A mournful celebration of life's noble failures, not its empty triumphs

February 05, 1993|By Stephen Hunter | Stephen Hunter,Film Critic

One of the eternal conflicts in art is between truth and money. I chose money. Still, some chose truth and "Tous les Matins du Monde," a beautiful, mournful French film that opens today at the Charles is about such a man, even as it dramatizes the conflict.

It will remind many American viewers of "Amadeus," as it is structured in flashback as the memoirs of a "famous" court musician. Marin Marais (Gerard Depardieu) is a much honored and beloved, if somewhat bloated hero of the musical world; but, in a bitter dotage, he recalls his apprenticeship to an obscure practitioner, in a tone of self-loathing and regret. For of course, he knows the emptiness of his own "triumph," and the purity of his mentor's "failure."

The time is the 17th century and the place is the French countryside. There, in a drafty cabin, the obscure but obsessed musician Sainte Colombe (Jean-Pierre Marielle) practices with the viola da gamba day in and day out, aching to stir from the six-stringed cousin to the guitar a sound so pure it will make the angels weep. When he can't quite get it to go where he wants it to go he . . . adds another string! He lives for nothing else; in fact, he hardly notices anything else.

It helps the movie immensely, I should add, that as an instrument the viol isn't exactly the glockenspiel or the tambourine. It's not just a big violin, it's a ticket to ride the currents of the river Styx itself, a sound that's somehow full of death. Majestic and somber, it has the mournful timber of old whiskey sipped in infinite regret over remembrance of things past.

Anyway, Sainte Colombe (an actual figure so prepossessing that nobody ever dared ask him his first name, and so it is lost to history) plays in memory of his dead wife, and in sloppy obedience to the obsessions of his life, he orders his daughters to learn the instrument too; they almost become a religious cult worshiping the saint of the dead mother on the altar of the instrument. The girls have no lives but serve only as extensions of his own talent. Naturally, he's happy. Naturally, they're sad. Naturally, he doesn't notice.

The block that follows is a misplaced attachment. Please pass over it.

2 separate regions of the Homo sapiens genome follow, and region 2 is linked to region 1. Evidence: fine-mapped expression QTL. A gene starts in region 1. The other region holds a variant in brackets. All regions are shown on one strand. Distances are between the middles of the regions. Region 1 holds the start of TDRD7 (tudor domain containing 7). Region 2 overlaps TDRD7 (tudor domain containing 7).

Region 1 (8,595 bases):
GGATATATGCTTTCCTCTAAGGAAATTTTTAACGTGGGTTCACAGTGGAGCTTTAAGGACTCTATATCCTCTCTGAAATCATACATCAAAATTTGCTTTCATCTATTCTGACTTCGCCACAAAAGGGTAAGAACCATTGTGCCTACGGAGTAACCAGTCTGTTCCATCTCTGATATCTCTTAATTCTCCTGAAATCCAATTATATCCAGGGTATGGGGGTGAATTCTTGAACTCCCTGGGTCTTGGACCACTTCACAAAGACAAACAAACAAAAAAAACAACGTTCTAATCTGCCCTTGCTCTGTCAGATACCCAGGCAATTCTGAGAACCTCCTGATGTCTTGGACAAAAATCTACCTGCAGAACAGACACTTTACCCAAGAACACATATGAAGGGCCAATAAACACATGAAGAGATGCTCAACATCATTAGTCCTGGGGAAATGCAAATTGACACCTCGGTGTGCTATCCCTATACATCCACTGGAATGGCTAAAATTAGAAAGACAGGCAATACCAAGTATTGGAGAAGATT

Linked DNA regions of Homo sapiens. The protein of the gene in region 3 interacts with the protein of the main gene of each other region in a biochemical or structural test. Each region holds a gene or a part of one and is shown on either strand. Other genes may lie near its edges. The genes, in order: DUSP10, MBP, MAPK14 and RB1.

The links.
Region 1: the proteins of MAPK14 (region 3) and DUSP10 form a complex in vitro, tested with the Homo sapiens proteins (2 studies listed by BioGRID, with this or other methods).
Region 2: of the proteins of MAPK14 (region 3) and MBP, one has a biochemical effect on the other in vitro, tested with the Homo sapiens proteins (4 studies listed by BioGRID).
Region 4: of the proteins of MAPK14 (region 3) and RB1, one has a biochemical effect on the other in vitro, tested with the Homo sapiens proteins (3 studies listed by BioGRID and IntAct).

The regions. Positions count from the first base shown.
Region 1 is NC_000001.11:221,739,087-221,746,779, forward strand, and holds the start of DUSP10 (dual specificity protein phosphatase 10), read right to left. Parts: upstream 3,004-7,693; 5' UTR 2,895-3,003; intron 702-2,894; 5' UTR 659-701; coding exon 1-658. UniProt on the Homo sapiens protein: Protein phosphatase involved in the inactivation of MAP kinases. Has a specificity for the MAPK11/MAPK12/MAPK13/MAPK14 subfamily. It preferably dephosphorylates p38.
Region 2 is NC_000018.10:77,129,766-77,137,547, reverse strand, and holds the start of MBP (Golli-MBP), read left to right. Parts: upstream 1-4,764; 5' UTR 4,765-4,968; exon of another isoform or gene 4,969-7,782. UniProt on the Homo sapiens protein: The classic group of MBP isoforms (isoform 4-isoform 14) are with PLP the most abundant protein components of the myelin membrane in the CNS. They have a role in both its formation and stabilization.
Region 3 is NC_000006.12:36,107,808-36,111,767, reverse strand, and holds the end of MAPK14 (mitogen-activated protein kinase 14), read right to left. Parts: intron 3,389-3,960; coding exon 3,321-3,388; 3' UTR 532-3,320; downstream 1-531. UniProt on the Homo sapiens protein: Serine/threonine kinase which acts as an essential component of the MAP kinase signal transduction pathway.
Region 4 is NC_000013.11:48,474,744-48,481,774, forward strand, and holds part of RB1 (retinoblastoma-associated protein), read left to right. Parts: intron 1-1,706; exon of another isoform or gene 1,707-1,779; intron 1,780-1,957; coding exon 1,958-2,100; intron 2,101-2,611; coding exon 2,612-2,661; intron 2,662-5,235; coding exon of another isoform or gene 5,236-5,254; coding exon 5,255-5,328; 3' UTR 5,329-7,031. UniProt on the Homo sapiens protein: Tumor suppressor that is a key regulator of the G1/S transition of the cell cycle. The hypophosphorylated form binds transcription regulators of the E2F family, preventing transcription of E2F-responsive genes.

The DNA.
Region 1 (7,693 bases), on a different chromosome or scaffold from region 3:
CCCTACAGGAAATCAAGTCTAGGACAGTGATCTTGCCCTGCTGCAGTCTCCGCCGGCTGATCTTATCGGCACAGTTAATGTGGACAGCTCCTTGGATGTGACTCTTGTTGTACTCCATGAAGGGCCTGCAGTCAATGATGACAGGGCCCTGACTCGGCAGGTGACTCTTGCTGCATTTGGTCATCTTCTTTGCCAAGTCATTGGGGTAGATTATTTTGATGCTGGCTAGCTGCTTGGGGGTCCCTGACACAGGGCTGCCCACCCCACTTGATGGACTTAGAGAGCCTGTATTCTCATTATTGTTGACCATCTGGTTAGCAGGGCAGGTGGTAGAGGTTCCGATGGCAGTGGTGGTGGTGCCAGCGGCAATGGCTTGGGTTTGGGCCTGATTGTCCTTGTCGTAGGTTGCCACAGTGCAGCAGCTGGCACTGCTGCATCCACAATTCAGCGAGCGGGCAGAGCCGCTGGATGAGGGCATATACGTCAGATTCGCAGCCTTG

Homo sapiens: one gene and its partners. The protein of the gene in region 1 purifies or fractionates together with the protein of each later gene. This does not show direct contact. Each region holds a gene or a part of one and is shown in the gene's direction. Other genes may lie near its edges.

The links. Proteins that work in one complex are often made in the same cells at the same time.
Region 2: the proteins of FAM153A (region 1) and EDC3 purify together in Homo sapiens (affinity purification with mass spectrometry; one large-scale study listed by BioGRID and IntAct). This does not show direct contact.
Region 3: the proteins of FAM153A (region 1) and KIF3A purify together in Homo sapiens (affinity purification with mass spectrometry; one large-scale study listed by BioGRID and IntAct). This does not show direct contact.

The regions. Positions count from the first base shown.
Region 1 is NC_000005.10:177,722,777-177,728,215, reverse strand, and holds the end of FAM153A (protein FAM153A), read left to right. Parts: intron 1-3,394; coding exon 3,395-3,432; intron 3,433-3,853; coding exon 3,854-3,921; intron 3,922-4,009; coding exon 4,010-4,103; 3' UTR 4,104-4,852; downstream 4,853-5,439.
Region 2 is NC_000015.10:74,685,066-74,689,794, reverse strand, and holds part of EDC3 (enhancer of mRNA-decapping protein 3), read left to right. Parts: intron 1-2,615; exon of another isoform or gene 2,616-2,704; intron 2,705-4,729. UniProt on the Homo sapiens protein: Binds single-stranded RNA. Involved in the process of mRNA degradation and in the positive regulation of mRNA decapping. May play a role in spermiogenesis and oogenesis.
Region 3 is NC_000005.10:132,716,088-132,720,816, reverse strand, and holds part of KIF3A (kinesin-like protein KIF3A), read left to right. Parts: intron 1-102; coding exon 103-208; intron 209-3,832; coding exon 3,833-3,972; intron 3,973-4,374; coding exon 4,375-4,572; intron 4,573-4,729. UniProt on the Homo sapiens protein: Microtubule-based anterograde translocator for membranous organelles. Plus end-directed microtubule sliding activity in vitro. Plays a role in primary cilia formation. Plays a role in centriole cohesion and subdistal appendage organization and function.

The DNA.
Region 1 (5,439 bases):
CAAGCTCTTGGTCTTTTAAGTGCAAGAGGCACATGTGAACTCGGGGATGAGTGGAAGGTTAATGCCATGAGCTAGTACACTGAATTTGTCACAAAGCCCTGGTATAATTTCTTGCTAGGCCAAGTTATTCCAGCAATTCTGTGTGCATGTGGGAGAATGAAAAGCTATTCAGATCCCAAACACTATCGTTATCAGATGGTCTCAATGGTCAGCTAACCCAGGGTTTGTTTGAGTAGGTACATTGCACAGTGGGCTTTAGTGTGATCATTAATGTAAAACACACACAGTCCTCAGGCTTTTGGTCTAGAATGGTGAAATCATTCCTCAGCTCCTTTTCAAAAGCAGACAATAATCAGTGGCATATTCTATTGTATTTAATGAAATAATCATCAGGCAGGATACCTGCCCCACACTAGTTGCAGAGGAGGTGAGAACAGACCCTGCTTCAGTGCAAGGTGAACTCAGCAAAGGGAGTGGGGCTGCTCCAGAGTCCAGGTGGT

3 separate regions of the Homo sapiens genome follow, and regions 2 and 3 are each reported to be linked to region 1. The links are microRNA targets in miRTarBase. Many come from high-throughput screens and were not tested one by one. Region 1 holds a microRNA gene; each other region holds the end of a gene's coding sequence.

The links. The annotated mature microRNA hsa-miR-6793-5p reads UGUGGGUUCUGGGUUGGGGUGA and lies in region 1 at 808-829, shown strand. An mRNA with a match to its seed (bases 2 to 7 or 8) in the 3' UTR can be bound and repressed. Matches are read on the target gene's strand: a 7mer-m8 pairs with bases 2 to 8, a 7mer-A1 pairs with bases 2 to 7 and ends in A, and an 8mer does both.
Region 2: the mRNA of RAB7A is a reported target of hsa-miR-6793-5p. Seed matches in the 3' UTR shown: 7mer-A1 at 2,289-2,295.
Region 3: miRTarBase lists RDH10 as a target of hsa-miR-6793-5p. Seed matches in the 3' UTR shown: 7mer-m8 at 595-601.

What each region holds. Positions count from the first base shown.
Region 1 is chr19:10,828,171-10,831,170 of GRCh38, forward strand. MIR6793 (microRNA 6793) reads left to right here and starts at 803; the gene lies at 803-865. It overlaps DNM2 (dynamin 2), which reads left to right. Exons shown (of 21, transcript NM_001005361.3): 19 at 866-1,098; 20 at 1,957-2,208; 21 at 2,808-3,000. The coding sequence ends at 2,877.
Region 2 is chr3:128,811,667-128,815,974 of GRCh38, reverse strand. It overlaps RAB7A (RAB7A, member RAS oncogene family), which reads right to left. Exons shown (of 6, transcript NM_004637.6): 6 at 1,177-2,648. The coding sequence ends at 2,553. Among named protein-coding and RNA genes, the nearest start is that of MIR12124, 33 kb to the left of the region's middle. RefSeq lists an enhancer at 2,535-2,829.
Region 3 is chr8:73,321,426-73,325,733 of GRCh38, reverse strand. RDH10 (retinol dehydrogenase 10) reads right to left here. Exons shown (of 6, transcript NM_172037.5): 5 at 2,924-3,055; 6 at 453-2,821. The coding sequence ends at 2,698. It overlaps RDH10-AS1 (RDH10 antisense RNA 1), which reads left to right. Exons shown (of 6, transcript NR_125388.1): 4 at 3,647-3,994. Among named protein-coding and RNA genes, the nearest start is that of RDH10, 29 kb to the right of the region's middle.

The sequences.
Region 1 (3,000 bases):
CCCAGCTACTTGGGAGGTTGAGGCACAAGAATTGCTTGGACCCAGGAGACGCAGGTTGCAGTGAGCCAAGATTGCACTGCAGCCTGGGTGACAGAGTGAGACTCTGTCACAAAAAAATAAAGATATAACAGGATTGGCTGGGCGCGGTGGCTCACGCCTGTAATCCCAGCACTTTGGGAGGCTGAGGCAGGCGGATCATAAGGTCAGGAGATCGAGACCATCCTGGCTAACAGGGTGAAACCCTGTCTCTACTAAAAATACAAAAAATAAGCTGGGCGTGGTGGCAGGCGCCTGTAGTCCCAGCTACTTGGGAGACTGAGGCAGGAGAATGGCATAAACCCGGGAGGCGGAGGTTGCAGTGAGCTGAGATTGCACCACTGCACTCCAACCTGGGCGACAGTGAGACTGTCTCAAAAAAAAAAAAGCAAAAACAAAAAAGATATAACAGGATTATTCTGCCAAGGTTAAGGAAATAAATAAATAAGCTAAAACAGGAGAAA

But the world, as it so often does, is about to come a-calling on the spectacularly dysfunctional Sainte Colombes, in the form of a bright young man in a goofy red outfit, six feet of hormones, talent and ambition. Guillaume Depardieu, with a nose like a fist, plays the young man, so that he can grow up and become the narrator, his father Gerard Depardieu, who also has a nose like a fist.

At any rate, the usual drama of usurpation, sexual politics and betrayal ensues, as the young man, taken on as an apprentice, seduces and impregnates the violist's eldest daughter, while at the same time trying to master the intricacies, the delicacies, the soul of the instrument, all the time acknowledging his own inferiority.

The key issue of course is means and ends. For Sainte Colombe, the purist, the end of music is music. No other sustenance is meaningful; one lives with ascetic purity, trying to achieve the highest plain of feeling and expression without regard to the outside world. For the young Marais, the end of music is . . . bright lights, power, wealth, chicks, the whole rock star/court musician thing. Music is merely a means.

As Sainte Colombe, Marielle is as chilly as a Popsicle; there's no sanctimony about the ugly shape of his talent or the anguish he heaps upon his children. But the movie makes it clear that he's the one with the talent, and if it loathes him, it honors the music.

"Tous les Matins du Monde"

Starring Jean-Pierre Marielle and Gerard Depardieu.

Directed by Alain Corenau.

Released by October Films.



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